Mia Hansen-Love • Director
by Fabien Lemercier
24/06/2011 - Interview in Paris with the 30-year-old director who continues her impressive career with her third feature, Goodbye First Love, Special Mention from the jury at Locarno.
Cineuropa: How did you come up with the idea for Goodbye First Love [+see also:
Mia Hansen-Love: Before I wrote it, I thought up the story of a girl who could never get over her first love. We could imagine the film is about "turning the page", but there is also a fierce resistance to the idea of putting our feelings into perspective. Teenagers are infuriated when adults tell them that a passionate love will fade. There’s a sort of stubbornness, energy and rage.
How did you deal with the story’s nine-year timeline?
I trust viewers to make the connection between the different bits and fill in the gaps. Compared to my previous films, more things are depicted in relation to the passage of time because I wanted to film Camille in her solitude, which is an essential dimension of her character. She is someone who is shaping her own identity, between the ages of 16 and 22, at an age when we change a great deal and which determines the rest of our life.
You touch on a host of underlying themes.
The story is very structured, but I’m never guided by any intention to convey messages or ideas. Everything is intuitive and sensory: the desire to film a certain setting, shoot in summertime, see the characters do this or say that... I’ve always believed that scenes are filled when we want to film something and that, deep down, it doesn’t really matter why.
Once again, your film’s cast is very European and includes France’s Lola Créton, Germany’s Sebastian Urzendowky and Norway’s Magne Havard Brekke.
It’s not deliberate. Moreover, the character of Sullivan wasn’t foreign in the script. I love Magne’s charisma; he also appeared in a scene in The Father of My Children [+see also:
film profile]. For the difficult role of Sullivan, an unusual and rather elusive character, I spent months looking for an actor in France. I was about to give up on the film when someone showed me a photo of Sebastian whom I hadn’t seen in Pingpong. I was immediately struck by the depth of his expression. But the fact that he’s German was more of a problem. Then I told myself that he was playing a character who has difficulty putting down roots, who was pretty much running away, and so this wasn’t a contradiction. As for Lola, I discovered her in Blue Beard which I saw on television. Right from the opening shot, I was struck by her intense gaze and strong presence.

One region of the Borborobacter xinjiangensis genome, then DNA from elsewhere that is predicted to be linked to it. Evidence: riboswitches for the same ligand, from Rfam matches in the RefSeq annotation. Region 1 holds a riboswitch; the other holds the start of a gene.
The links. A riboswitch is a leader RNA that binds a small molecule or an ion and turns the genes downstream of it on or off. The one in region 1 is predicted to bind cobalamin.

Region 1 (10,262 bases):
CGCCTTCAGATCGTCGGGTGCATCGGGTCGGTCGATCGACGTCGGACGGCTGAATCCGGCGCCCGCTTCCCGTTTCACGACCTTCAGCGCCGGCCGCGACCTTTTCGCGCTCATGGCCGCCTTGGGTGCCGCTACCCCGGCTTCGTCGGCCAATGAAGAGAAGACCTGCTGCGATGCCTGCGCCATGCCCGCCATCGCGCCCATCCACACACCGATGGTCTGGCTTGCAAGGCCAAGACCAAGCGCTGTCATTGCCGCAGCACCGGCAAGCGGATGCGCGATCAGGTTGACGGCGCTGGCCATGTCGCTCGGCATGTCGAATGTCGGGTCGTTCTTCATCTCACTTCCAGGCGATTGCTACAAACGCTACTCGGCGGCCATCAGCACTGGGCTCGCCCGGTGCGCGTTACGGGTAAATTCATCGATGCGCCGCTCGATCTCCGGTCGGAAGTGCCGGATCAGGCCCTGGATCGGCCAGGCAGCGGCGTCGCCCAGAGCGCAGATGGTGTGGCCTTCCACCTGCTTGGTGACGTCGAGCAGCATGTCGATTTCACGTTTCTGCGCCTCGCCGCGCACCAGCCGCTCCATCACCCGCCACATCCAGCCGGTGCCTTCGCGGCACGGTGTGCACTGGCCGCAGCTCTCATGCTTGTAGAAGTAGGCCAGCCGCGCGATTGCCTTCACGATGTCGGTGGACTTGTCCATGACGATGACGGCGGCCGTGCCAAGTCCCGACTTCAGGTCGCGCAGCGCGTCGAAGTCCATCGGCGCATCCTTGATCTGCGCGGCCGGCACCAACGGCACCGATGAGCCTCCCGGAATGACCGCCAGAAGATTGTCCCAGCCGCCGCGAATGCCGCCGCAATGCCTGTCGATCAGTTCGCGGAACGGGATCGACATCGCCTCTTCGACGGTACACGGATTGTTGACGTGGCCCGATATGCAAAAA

Why didn’t you age Camille and Sullivan on screen?
It’s an intentional choice. I don’t think films can show the ageing process in a truly authentic way because it’s something that only time can produce. Make-up and the actors’ performance never get close to the truth. I preferred to have protagonists of the age they were at the start of the film with the freshness and innocence of adolescence.
Why did you choose the world of architecture as a backdrop?
Architecture deals with similar issues to cinema: space, light, the relationship with time, the fact of being both an art and a very practical discipline, the mixture of large scale and small details, the highly technical aspect, etc. What’s great about cinema is that it’s also a tool for exploring the world. I’ve tried to ensure that each of my films doesn’t just bring me back to myself, to what I’m familiar with, but also pushes me towards the unfamiliar.
What were you aiming for in terms of visual style?
A quest for transparency and lack of effects: we use lighting as little as possible, which doesn’t mean we don’t use lighting at all, because it’s often quite sophisticated for interiors. What touches me in films is when I can feel the natural light. In terms of the shooting script, there’s no set formula with scenes using sequence shots, some using a shoulder-held camera, others on a tripod, some tightly edited scenes, others less so. But this corresponds to the logic of the scenes, rhythm and musicality.